Misery for West Dorset commuters continues as summer bus service is hacked back

Dorset Echo: OFF PEAK: Damory service ‘no help’ to commuters OFF PEAK: Damory service ‘no help’ to commuters

THE misery for commuters trying to get from Bridport to Yeovil since the demise of the No 47 continues.

There were hopes after an anonymous donor offered £5,000 to keep the service going during the summer college holidays that the situation could be resolved in the short term.

But bus campaigners say although Damory have been allowed to register a service – it’s of no help to people trying to get to work because it doesn’t leave Bridport until 9.50am.

Andy Pennington, who works in Yeovil said it was very stressful and he was relying on friends to give him lifts to work.

He said: “It is a real struggle and I am really grateful to friends and there are four of us being ferried that way but it is not a great way to get to work.

“If you look at the timetable for people working the extension to the No 40 is an irrelevance. And the link up from Yeovil to Crewkerne leaves only a one or two minute window.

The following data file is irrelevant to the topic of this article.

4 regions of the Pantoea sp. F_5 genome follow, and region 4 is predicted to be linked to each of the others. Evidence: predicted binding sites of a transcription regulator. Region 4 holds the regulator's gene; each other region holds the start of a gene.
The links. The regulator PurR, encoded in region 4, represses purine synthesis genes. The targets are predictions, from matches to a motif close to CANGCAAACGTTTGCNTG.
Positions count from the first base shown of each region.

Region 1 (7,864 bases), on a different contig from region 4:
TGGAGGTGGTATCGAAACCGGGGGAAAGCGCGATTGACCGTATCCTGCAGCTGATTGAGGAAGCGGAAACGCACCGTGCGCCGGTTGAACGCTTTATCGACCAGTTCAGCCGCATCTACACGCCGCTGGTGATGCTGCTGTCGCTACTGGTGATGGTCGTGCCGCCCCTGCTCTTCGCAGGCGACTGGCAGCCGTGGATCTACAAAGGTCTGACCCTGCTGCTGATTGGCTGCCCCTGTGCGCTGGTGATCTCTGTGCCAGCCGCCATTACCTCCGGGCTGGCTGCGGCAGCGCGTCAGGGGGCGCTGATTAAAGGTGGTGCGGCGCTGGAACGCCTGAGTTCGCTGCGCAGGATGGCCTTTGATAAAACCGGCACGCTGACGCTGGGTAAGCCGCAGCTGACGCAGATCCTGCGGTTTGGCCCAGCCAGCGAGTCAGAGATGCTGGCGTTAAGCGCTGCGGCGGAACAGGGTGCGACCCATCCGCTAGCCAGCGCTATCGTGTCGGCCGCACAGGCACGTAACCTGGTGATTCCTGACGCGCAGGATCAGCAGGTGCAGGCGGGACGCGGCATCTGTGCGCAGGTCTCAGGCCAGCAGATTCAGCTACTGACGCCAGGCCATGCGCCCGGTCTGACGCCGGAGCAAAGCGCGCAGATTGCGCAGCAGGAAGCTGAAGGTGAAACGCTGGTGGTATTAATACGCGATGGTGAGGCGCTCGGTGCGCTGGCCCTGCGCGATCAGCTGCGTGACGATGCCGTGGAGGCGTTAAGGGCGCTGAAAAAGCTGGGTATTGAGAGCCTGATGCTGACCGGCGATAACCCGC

Damory operations manager Adam Keen said it is only viable for a commercial bus operator to run an off-peak service.

He said: “When First de-registered their 47 service, it left Crewkerne, Misterton and Mosterton without a link to Beaminster or Bridport.

“We have extended our 40 service to run to these villages commercially, at our own risk, but our initial offering is an off-peak service only as this is what can be operated viably by a commercial bus operator.

“We will monitor its performance over the coming few weeks with a view to considering what options to pursue in the future.

“We are awaiting the decision of Dorset County Council and Somerset County Council in the coming few weeks and once that is known, we can decide what to do with the route longer-term.

“Certainly, we carried many passengers on Monday who were very happy with the initial offering.

“Conversations continue with various parties about the possibility of a long-term solution to Yeovil journeys and we remain entirely open-minded and positive.”

Mr Pennington has sent an open letter to Dorset County Council leader Spencer Flower pointing out the council’s own local transport plan stressed availability and frequency of public transport as a key issue in rural Dorset because of access to jobs, education, and essential services.

Dorset County Council members were due to discuss the issue under exempt business at their cabinet meeting yesterday.

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